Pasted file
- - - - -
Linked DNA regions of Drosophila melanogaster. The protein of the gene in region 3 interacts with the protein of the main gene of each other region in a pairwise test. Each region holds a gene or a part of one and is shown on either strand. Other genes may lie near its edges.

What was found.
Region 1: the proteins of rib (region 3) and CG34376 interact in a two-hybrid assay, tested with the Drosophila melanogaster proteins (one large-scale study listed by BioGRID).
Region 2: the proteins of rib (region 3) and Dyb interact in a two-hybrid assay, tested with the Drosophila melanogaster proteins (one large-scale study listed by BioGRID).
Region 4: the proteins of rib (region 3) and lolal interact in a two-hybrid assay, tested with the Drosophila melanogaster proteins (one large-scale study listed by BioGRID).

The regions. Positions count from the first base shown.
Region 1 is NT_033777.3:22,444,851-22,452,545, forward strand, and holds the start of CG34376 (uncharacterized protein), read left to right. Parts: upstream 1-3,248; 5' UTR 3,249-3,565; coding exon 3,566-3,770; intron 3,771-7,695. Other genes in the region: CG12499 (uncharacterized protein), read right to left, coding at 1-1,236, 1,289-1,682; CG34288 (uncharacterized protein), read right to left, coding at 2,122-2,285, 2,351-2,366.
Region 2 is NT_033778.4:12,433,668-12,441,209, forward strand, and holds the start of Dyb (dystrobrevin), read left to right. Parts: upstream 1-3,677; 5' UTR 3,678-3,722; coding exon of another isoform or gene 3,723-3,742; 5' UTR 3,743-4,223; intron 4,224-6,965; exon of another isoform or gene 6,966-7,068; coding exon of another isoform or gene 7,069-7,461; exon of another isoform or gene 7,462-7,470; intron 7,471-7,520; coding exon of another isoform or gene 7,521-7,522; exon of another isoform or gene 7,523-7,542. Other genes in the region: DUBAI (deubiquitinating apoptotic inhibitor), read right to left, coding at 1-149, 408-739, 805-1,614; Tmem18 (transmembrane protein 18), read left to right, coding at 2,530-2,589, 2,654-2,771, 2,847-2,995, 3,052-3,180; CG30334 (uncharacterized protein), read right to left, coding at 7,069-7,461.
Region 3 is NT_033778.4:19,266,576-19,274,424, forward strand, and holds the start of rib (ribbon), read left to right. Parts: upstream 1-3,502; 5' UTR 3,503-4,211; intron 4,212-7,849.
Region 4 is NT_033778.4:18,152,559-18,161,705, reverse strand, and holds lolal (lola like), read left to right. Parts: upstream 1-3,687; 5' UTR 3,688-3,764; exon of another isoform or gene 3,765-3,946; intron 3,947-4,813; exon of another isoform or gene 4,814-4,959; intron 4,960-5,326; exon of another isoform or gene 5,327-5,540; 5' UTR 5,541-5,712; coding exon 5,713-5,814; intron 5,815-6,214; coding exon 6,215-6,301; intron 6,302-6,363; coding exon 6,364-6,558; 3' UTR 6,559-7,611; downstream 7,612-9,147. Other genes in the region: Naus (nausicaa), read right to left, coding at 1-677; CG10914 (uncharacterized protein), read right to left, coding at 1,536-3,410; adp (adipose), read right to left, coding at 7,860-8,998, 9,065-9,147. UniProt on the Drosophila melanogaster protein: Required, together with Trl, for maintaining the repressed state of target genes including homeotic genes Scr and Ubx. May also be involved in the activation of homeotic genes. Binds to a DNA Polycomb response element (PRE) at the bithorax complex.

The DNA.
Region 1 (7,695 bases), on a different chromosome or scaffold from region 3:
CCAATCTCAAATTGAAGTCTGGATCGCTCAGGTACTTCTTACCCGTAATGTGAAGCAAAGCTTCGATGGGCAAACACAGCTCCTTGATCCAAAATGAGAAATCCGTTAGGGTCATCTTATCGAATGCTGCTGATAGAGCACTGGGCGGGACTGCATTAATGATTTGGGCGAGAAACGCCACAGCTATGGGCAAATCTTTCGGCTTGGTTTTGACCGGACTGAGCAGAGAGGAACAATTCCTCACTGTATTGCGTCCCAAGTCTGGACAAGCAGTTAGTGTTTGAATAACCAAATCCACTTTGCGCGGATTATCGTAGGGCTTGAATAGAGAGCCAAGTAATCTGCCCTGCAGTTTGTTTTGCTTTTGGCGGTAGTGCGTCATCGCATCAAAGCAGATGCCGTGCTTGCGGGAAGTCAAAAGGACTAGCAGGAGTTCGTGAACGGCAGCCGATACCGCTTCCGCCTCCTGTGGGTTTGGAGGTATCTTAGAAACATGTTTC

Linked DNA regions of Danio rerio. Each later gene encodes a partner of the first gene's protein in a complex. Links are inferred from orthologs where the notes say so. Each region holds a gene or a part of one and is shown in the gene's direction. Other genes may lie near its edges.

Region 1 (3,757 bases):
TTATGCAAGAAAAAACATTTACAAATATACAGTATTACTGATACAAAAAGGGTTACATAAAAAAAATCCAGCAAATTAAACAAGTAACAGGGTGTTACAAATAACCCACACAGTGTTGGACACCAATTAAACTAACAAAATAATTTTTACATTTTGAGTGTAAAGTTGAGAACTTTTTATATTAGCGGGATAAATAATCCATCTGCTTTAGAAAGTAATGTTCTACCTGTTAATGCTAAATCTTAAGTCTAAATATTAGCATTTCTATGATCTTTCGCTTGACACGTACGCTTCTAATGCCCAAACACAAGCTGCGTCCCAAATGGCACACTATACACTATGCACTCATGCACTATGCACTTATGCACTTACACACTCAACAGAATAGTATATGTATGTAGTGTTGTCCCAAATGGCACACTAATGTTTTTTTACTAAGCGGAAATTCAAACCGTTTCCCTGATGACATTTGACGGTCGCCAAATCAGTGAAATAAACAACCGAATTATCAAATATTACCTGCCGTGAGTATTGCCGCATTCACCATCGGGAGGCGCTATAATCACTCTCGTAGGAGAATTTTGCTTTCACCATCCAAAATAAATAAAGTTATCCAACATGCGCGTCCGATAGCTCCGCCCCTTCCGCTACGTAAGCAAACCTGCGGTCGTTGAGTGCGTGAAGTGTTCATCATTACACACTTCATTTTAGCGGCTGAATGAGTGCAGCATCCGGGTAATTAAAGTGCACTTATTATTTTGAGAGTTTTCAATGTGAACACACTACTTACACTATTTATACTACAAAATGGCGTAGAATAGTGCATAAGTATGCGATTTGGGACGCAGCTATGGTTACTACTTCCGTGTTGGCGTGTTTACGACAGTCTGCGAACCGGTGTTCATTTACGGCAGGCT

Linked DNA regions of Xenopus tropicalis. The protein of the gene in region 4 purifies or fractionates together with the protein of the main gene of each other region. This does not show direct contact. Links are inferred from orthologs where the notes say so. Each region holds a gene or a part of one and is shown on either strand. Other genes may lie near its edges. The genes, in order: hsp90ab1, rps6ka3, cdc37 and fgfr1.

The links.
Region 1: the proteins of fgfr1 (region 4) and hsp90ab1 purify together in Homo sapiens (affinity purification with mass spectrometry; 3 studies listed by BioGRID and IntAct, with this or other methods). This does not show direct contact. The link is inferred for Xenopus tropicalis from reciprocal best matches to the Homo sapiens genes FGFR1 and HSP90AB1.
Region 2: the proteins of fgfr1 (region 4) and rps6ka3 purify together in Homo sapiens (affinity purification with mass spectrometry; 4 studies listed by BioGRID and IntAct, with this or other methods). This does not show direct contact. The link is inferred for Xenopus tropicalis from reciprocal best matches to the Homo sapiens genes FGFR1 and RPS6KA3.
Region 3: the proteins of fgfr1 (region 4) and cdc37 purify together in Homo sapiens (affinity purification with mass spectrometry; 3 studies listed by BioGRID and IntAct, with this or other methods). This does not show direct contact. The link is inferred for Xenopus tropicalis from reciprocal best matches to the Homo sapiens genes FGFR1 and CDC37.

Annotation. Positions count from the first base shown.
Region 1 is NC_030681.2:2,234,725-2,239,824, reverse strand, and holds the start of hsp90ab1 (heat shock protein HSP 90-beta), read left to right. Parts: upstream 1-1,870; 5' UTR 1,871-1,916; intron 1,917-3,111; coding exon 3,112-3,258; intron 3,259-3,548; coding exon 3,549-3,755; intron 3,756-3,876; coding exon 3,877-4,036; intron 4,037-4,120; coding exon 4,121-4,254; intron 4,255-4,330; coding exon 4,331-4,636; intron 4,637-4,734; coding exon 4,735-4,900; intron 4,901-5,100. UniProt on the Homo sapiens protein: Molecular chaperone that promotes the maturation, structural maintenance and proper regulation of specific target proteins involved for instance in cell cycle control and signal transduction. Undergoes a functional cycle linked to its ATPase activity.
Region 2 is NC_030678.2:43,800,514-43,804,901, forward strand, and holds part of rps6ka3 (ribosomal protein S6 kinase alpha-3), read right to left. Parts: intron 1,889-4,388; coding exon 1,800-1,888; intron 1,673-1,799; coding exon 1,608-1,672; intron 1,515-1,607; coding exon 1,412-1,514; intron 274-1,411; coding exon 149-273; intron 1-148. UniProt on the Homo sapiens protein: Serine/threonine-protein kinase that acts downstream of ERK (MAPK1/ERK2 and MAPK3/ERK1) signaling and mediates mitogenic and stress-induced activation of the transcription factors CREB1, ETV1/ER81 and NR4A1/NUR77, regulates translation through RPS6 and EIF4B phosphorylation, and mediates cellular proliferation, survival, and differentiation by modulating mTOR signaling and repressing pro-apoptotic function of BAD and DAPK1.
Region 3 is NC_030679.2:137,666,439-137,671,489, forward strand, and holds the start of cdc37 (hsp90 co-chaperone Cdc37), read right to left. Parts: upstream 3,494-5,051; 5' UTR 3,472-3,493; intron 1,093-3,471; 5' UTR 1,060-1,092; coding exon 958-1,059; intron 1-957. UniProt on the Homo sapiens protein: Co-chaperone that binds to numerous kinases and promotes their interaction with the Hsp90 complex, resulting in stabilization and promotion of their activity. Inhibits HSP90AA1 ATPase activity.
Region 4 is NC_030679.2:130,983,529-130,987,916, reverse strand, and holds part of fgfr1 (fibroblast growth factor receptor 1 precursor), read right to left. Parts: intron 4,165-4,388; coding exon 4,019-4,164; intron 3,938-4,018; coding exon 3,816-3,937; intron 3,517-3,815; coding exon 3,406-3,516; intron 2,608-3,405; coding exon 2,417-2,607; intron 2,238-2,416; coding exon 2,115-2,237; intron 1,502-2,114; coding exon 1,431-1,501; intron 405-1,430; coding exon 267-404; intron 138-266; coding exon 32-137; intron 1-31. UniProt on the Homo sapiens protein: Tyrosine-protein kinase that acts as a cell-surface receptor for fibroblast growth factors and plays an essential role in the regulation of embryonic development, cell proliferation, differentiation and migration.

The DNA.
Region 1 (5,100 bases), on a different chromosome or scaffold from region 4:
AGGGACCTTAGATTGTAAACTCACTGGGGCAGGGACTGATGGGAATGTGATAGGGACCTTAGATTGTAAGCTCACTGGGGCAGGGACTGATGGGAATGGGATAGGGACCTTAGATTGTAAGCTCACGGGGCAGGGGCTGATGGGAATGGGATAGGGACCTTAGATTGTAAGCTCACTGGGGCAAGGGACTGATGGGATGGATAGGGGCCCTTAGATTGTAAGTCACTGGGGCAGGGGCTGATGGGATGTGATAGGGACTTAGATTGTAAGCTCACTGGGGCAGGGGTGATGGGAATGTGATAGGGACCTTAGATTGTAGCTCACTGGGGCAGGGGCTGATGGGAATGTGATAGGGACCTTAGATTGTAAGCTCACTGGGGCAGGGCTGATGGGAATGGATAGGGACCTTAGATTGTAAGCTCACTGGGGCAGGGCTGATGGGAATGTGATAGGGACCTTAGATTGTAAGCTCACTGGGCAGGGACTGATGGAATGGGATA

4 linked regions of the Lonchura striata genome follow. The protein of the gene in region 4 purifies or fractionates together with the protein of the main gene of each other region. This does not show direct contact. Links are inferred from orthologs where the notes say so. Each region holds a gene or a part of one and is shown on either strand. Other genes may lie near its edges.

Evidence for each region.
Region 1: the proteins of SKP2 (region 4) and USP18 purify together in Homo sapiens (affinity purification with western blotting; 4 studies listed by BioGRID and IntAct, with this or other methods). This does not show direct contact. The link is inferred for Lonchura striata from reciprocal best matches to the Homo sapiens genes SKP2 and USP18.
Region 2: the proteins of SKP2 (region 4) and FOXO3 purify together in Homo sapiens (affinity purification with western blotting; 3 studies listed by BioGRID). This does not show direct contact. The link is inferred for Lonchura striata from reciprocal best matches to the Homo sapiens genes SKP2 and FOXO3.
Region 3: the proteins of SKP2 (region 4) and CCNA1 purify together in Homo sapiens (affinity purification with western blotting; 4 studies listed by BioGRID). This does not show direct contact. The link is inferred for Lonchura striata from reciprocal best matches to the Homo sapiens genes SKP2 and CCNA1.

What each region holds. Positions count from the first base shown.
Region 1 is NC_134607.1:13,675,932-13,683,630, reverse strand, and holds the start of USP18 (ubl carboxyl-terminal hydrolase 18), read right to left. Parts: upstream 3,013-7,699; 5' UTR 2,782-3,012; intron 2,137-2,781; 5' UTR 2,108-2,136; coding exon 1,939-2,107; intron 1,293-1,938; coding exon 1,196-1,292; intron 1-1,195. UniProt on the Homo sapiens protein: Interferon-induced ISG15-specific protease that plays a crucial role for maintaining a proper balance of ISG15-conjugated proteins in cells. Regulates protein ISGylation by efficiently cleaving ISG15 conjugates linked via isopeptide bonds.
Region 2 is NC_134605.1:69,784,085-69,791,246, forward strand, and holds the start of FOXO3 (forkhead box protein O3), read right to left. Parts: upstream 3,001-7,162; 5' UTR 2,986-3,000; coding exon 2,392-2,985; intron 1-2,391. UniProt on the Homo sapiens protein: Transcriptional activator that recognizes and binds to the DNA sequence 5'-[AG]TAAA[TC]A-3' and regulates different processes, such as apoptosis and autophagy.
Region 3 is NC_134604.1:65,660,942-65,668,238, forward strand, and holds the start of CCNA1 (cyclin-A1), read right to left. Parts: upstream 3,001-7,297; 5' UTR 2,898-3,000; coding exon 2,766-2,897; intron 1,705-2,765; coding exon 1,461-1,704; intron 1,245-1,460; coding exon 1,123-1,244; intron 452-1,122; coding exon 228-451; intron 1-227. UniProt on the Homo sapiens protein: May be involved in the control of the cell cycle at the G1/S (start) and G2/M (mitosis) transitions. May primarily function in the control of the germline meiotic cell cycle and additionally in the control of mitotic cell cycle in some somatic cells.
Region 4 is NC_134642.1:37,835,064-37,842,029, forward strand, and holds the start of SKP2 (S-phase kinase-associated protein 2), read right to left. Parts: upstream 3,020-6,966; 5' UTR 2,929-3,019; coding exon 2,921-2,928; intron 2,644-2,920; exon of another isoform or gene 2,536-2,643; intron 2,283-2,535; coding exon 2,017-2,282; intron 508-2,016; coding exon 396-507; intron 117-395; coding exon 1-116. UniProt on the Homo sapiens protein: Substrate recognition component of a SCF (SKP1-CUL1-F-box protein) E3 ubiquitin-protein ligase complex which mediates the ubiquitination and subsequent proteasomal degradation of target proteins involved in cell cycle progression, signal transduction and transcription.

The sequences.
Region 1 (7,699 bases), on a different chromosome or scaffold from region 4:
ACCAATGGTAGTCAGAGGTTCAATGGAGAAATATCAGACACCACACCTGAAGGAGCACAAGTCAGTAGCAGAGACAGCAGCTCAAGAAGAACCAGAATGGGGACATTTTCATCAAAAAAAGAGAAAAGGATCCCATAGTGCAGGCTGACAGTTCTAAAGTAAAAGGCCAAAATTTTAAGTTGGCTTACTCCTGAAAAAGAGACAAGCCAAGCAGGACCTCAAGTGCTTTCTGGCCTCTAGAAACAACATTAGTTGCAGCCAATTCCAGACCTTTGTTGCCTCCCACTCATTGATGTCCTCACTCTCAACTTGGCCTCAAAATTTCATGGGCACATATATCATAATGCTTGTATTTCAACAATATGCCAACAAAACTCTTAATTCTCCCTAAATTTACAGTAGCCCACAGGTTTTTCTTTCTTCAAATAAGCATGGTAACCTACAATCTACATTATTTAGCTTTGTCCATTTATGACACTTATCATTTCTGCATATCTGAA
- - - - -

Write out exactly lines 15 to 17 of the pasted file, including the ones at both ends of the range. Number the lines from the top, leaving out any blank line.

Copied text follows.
Region 1 (3,757 bases):
TTATGCAAGAAAAAACATTTACAAATATACAGTATTACTGATACAAAAAGGGTTACATAAAAAAAATCCAGCAAATTAAACAAGTAACAGGGTGTTACAAATAACCCACACAGTGTTGGACACCAATTAAACTAACAAAATAATTTTTACATTTTGAGTGTAAAGTTGAGAACTTTTTATATTAGCGGGATAAATAATCCATCTGCTTTAGAAAGTAATGTTCTACCTGTTAATGCTAAATCTTAAGTCTAAATATTAGCATTTCTATGATCTTTCGCTTGACACGTACGCTTCTAATGCCCAAACACAAGCTGCGTCCCAAATGGCACACTATACACTATGCACTCATGCACTATGCACTTATGCACTTACACACTCAACAGAATAGTATATGTATGTAGTGTTGTCCCAAATGGCACACTAATGTTTTTTTACTAAGCGGAAATTCAAACCGTTTCCCTGATGACATTTGACGGTCGCCAAATCAGTGAAATAAACAACCGAATTATCAAATATTACCTGCCGTGAGTATTGCCGCATTCACCATCGGGAGGCGCTATAATCACTCTCGTAGGAGAATTTTGCTTTCACCATCCAAAATAAATAAAGTTATCCAACATGCGCGTCCGATAGCTCCGCCCCTTCCGCTACGTAAGCAAACCTGCGGTCGTTGAGTGCGTGAAGTGTTCATCATTACACACTTCATTTTAGCGGCTGAATGAGTGCAGCATCCGGGTAATTAAAGTGCACTTATTATTTTGAGAGTTTTCAATGTGAACACACTACTTACACTATTTATACTACAAAATGGCGTAGAATAGTGCATAAGTATGCGATTTGGGACGCAGCTATGGTTACTACTTCCGTGTTGGCGTGTTTACGACAGTCTGCGAACCGGTGTTCATTTACGGCAGGCT

Linked DNA regions of Xenopus tropicalis. The protein of the gene in region 4 purifies or fractionates together with the protein of the main gene of each other region. This does not show direct contact. Links are inferred from orthologs where the notes say so. Each region holds a gene or a part of one and is shown on either strand. Other genes may lie near its edges. The genes, in order: hsp90ab1, rps6ka3, cdc37 and fgfr1.